Abiogenesis is the purported development of life from non-life in the early earth. Also called chemical evolution, the conditions of the early earth supposedly facilitated the formation of organic chemicals in ponds across the earth. Within the primordial soup, the first buildings blocks of life (either RNA or DNA) form. Chemicals then coalesce around the developing RNA strand (in the more plausible RNA-first world), and then the first life emerges. Once life has emerged on the primordial earth, the normal process of biological evolution can happen. Abiogenesis is the only option available for those who deny creation of any kind. Rather, scientific processes must be responsible for the emergence of life on earth.
In 1953, scientists Stanly Miller and Harold Urey conducted an experiment to test the hypothesis of abiogenesis. To this end, they created an experimental setup that seeks to mimic the likely conditions of the primordial earth. The gases ammonia (NH3), hydrogen (H2), methane (CH4) were placed in the reaction chamber, and water vapor was introduced throughout the experiment. Electrical current was passed through the chamber attempting to mimic lightning. At the bottom of the setup, the products of the experiment were collected. After conducting this experiment, behold in the solution at the bottom of the reactor chamber was found organic compounds including crucially amino acids, the building blocks of proteins. The Miley-Urey experiment served to trumpet the growing confidence in the viability of abiogenesis, for it seems to suggest the easy production of key organic compounds like amino acids in the biosphere of the primordial earth.
Once the euphoria died down, the problems with the Miley-Urey experiment emerge. The first main issue is that the production of amino acids is different from production of nucleotide bases, which are much more complex molecules. In contrast, the simplest amino acid, Glycine (G) has a simple molecular formula of H2N-HCH-COOH. Amino acids cannot function as the basis for life, for peptide strands (assuming a linear strand can be produced naturally) cannot encode genetic information or self replicate. Secondly and importantly, the experiment produced a racemic mixture, or a 50:50 mixture of both right (D-) and left (L-) handed amino acids. On earth, amino acids in living creatures are almost all L-amino acids. The two optical isomers, or enantiomers, are not the same molecule, just as your left hand is not the same as your right hand but mirror images of each other. In order for life to emerge naturally, there must exist a mechanism for the sequestering of only L-amino acids from the chemical soup. Since we are on the topic of enantiomers, nucleotides in life are right-handed since the sugar is right-handed (D-ribose). What viable natural mechanism can sequester only one of the enantiomers while not utilizing the other one? Thirdly, as hinted at in the second problem, the molecules need to be sequestered and utilized almost immediately, otherwise they can undergo further reactions like unguided polymerization to create a goey mess, or even reverse the process through hydrolysis. What viable natural mechanism could do that?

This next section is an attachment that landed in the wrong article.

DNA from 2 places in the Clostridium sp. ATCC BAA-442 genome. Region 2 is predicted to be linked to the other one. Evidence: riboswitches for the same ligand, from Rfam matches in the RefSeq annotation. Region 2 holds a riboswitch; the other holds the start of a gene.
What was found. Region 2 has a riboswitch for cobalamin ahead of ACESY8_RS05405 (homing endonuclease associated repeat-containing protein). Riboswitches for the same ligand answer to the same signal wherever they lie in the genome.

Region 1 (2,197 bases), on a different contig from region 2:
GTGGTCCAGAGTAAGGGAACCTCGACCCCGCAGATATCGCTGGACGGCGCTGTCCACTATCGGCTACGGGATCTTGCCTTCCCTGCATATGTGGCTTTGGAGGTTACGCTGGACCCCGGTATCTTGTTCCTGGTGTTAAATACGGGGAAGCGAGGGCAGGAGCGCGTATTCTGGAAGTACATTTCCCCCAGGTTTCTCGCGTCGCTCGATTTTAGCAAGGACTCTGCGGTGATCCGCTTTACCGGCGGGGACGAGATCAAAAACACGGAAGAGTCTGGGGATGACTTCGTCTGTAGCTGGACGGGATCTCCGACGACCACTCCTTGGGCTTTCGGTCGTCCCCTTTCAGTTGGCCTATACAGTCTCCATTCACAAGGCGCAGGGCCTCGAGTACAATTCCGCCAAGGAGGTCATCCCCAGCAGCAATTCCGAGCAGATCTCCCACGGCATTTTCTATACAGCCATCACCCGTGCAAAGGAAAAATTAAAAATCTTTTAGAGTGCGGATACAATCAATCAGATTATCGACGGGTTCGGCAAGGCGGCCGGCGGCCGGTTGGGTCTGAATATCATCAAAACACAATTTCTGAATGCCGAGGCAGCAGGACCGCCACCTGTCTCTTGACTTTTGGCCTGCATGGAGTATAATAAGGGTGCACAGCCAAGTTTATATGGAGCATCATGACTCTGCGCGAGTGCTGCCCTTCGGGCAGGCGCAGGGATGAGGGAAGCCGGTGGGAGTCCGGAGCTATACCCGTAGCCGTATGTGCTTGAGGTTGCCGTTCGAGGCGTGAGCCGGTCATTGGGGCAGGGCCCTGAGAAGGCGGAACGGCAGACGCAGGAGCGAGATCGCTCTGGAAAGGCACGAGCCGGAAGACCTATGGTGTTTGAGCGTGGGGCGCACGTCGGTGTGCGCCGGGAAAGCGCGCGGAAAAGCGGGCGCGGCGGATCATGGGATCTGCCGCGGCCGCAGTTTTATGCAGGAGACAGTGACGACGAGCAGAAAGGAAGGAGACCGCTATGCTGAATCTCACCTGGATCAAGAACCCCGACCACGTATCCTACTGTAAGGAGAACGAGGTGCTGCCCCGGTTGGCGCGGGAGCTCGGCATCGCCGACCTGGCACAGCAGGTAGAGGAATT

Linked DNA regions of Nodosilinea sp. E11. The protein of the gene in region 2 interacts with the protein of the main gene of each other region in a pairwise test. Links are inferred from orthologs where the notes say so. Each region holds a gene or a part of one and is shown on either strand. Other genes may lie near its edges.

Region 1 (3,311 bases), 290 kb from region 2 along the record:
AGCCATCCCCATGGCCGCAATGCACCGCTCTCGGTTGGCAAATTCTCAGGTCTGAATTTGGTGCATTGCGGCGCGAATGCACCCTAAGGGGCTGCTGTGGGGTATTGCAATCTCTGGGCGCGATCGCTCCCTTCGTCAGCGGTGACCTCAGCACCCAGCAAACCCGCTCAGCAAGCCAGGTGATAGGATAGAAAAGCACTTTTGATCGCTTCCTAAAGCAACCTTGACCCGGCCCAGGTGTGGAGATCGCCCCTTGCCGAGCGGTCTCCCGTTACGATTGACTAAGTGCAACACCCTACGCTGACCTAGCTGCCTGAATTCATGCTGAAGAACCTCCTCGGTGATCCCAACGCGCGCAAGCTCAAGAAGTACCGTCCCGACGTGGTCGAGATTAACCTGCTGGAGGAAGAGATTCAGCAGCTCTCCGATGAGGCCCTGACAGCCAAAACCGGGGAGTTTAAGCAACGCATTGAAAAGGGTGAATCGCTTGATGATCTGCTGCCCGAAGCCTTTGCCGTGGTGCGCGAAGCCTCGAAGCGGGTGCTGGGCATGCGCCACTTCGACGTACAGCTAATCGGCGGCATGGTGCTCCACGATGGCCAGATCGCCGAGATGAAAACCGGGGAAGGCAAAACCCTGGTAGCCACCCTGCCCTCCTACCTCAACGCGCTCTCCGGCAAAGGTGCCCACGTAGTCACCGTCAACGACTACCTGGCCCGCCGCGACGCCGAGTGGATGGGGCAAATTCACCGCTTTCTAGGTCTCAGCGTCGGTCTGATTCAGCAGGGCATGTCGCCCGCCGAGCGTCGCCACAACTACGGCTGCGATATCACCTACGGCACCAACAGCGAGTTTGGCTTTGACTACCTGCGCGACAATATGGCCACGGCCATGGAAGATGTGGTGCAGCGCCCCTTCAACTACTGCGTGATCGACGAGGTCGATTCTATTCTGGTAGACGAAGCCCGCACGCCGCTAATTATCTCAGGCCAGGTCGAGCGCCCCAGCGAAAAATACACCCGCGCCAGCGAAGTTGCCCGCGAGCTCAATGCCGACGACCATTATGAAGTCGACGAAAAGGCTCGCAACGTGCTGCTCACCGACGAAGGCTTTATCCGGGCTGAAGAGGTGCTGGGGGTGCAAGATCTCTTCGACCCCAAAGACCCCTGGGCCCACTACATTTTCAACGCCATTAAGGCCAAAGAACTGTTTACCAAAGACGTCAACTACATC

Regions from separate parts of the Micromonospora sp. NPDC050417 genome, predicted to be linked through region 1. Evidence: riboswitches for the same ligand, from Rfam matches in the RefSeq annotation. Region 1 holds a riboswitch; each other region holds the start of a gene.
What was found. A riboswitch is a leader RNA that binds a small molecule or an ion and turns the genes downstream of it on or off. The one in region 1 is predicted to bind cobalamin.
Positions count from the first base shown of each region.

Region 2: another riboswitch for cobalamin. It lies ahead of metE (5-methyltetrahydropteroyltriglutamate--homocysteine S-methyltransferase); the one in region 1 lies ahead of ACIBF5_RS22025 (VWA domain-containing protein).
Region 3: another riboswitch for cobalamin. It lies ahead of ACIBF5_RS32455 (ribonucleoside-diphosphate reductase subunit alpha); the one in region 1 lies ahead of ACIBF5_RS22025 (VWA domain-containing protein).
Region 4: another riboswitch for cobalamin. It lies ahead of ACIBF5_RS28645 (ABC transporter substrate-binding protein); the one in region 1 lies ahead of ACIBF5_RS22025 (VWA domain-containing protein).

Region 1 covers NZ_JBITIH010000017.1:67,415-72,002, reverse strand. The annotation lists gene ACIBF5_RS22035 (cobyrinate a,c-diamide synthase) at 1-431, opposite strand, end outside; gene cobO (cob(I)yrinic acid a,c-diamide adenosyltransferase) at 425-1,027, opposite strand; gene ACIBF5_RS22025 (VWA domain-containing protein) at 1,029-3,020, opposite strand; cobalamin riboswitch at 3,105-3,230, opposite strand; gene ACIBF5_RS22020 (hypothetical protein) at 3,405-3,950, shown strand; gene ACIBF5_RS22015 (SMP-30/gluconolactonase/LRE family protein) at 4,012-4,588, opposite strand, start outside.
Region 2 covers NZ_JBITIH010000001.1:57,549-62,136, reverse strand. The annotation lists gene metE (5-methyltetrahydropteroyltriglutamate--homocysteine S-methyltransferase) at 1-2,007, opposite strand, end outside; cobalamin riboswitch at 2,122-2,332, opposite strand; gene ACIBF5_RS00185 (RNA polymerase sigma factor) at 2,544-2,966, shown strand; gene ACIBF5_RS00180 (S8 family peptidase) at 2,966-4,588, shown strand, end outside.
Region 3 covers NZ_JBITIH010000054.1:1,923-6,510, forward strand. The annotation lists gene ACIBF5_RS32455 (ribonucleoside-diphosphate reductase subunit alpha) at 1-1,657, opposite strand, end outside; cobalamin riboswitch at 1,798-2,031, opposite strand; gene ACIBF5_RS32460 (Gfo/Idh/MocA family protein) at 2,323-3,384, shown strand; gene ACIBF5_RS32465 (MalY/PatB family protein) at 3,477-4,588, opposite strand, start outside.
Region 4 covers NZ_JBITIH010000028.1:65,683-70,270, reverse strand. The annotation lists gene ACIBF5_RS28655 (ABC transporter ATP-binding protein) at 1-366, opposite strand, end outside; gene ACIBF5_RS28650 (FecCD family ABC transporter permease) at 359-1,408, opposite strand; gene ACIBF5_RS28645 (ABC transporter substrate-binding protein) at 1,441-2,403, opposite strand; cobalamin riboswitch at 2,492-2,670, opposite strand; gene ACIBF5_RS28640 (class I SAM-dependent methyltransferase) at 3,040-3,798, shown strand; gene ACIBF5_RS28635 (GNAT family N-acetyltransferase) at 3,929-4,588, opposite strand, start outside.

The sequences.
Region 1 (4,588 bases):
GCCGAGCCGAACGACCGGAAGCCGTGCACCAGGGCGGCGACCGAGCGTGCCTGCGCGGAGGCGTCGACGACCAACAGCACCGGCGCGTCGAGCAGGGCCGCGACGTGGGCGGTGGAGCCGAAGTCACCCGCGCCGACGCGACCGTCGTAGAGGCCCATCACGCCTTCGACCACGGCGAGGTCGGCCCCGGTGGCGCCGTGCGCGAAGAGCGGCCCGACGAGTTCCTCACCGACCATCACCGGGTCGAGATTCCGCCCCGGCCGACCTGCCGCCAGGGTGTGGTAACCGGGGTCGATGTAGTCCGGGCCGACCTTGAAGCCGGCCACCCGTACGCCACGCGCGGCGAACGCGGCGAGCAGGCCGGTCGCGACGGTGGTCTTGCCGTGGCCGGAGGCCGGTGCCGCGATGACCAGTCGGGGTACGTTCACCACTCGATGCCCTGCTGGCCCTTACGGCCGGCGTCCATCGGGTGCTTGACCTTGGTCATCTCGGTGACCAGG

Even if such processes were to be found, could they actually proceed? This is where probability comes into the picture. What is the probability that, for example, enough amino acids and nucleotides of the correct optical isomer are formed? What is the probability that a certain surface or substance or catalyst is present which might sequester and utilize the required finished products, and not the unwanted ones. Even after a RNA molecule might form, what is the probability that it would not be destroyed immediately by hydrolysis, or combine with an amino acid that has just been sequestered? The probability that all these things might happen seem infinitesimal, so small that even the 13GYr of the universe is insufficient time for the first RNA life to emerge.
Scientifically, the theory of abiogenesis does not seem viable. The Miley-Urey experiment only proves that simple organic chemical compounds can be produced easily. As an experiment to prove abiogenesis however, it fails.